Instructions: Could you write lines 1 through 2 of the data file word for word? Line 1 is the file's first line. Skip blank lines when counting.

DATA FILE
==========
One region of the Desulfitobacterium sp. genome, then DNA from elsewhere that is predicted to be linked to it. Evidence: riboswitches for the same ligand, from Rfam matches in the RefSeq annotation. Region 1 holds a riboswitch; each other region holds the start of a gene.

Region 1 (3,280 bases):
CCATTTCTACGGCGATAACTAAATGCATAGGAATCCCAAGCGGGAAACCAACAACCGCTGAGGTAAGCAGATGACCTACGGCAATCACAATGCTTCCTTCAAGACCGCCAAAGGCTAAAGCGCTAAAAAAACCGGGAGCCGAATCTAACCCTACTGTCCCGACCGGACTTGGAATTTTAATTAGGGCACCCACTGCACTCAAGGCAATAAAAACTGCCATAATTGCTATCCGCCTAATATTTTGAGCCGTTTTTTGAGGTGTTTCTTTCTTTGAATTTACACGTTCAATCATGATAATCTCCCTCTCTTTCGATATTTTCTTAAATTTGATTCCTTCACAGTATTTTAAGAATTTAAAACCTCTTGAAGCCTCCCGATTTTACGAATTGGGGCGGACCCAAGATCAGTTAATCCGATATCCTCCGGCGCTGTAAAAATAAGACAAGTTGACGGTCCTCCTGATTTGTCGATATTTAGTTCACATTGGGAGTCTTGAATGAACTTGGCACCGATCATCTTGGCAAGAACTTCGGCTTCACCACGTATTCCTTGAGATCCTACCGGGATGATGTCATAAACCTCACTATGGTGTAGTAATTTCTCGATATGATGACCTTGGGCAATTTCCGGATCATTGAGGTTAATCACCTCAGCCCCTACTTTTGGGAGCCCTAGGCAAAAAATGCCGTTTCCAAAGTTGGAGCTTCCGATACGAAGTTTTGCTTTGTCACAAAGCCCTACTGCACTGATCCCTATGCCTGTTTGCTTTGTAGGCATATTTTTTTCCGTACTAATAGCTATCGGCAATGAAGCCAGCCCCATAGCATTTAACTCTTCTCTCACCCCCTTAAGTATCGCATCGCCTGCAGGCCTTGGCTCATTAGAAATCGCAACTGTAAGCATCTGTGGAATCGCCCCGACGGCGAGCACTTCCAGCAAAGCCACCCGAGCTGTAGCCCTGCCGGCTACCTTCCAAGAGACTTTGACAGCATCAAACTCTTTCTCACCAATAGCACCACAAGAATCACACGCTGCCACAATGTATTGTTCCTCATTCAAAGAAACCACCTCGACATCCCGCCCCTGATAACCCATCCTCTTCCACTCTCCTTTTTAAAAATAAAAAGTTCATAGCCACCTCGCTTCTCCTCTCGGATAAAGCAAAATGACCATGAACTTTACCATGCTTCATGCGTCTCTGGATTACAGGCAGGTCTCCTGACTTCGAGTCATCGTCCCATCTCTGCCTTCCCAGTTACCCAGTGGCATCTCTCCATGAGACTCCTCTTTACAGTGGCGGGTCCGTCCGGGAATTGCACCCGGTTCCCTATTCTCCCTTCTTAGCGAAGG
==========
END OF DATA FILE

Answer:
One region of the Desulfitobacterium sp. genome, then DNA from elsewhere that is predicted to be linked to it. Evidence: riboswitches for the same ligand, from Rfam matches in the RefSeq annotation. Region 1 holds a riboswitch; each other region holds the start of a gene.

Region 1 (3,280 bases):